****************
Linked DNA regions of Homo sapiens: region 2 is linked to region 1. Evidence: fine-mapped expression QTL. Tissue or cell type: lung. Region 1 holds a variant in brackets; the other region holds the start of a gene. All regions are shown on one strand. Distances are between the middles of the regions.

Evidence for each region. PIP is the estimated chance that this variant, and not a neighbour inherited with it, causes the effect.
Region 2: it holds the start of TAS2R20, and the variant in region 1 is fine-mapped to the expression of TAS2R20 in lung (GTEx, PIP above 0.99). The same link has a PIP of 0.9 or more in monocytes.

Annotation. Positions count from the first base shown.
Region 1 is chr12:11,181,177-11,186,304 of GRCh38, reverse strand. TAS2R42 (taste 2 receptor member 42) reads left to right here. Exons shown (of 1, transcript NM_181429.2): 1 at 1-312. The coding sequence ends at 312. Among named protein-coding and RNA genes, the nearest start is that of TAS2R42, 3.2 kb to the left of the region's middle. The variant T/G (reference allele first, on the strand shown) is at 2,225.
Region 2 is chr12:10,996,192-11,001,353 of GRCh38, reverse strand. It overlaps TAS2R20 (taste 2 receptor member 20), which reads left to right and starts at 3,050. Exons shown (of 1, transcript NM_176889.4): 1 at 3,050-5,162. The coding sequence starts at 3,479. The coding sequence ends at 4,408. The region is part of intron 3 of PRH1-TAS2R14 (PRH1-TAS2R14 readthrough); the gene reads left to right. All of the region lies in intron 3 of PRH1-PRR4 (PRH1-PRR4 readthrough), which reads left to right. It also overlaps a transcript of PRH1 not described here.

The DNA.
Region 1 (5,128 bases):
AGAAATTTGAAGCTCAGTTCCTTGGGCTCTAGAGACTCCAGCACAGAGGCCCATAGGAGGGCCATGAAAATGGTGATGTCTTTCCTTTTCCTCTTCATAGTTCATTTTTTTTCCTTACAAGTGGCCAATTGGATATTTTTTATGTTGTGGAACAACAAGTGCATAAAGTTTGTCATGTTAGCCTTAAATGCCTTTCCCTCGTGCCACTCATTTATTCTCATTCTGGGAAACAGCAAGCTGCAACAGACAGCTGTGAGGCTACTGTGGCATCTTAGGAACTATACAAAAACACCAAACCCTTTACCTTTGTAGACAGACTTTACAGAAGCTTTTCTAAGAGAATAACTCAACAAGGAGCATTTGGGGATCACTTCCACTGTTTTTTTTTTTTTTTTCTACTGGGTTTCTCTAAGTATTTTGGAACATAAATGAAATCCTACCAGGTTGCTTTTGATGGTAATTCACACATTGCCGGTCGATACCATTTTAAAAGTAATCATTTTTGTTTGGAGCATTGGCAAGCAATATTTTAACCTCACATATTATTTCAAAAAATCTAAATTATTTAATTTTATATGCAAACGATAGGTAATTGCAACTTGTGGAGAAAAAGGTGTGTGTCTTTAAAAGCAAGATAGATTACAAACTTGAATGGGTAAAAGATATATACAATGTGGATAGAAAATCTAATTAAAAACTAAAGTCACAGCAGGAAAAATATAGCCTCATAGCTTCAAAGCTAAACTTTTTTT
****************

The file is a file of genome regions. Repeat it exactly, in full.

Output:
Linked DNA regions of Homo sapiens: region 2 is linked to region 1. Evidence: fine-mapped expression QTL. Tissue or cell type: lung. Region 1 holds a variant in brackets; the other region holds the start of a gene. All regions are shown on one strand. Distances are between the middles of the regions.

Evidence for each region. PIP is the estimated chance that this variant, and not a neighbour inherited with it, causes the effect.
Region 2: it holds the start of TAS2R20, and the variant in region 1 is fine-mapped to the expression of TAS2R20 in lung (GTEx, PIP above 0.99). The same link has a PIP of 0.9 or more in monocytes.

Annotation. Positions count from the first base shown.
Region 1 is chr12:11,181,177-11,186,304 of GRCh38, reverse strand. TAS2R42 (taste 2 receptor member 42) reads left to right here. Exons shown (of 1, transcript NM_181429.2): 1 at 1-312. The coding sequence ends at 312. Among named protein-coding and RNA genes, the nearest start is that of TAS2R42, 3.2 kb to the left of the region's middle. The variant T/G (reference allele first, on the strand shown) is at 2,225.
Region 2 is chr12:10,996,192-11,001,353 of GRCh38, reverse strand. It overlaps TAS2R20 (taste 2 receptor member 20), which reads left to right and starts at 3,050. Exons shown (of 1, transcript NM_176889.4): 1 at 3,050-5,162. The coding sequence starts at 3,479. The coding sequence ends at 4,408. The region is part of intron 3 of PRH1-TAS2R14 (PRH1-TAS2R14 readthrough); the gene reads left to right. All of the region lies in intron 3 of PRH1-PRR4 (PRH1-PRR4 readthrough), which reads left to right. It also overlaps a transcript of PRH1 not described here.

The DNA.
Region 1 (5,128 bases):
AGAAATTTGAAGCTCAGTTCCTTGGGCTCTAGAGACTCCAGCACAGAGGCCCATAGGAGGGCCATGAAAATGGTGATGTCTTTCCTTTTCCTCTTCATAGTTCATTTTTTTTCCTTACAAGTGGCCAATTGGATATTTTTTATGTTGTGGAACAACAAGTGCATAAAGTTTGTCATGTTAGCCTTAAATGCCTTTCCCTCGTGCCACTCATTTATTCTCATTCTGGGAAACAGCAAGCTGCAACAGACAGCTGTGAGGCTACTGTGGCATCTTAGGAACTATACAAAAACACCAAACCCTTTACCTTTGTAGACAGACTTTACAGAAGCTTTTCTAAGAGAATAACTCAACAAGGAGCATTTGGGGATCACTTCCACTGTTTTTTTTTTTTTTTTCTACTGGGTTTCTCTAAGTATTTTGGAACATAAATGAAATCCTACCAGGTTGCTTTTGATGGTAATTCACACATTGCCGGTCGATACCATTTTAAAAGTAATCATTTTTGTTTGGAGCATTGGCAAGCAATATTTTAACCTCACATATTATTTCAAAAAATCTAAATTATTTAATTTTATATGCAAACGATAGGTAATTGCAACTTGTGGAGAAAAAGGTGTGTGTCTTTAAAAGCAAGATAGATTACAAACTTGAATGGGTAAAAGATATATACAATGTGGATAGAAAATCTAATTAAAAACTAAAGTCACAGCAGGAAAAATATAGCCTCATAGCTTCAAAGCTAAACTTTTTTT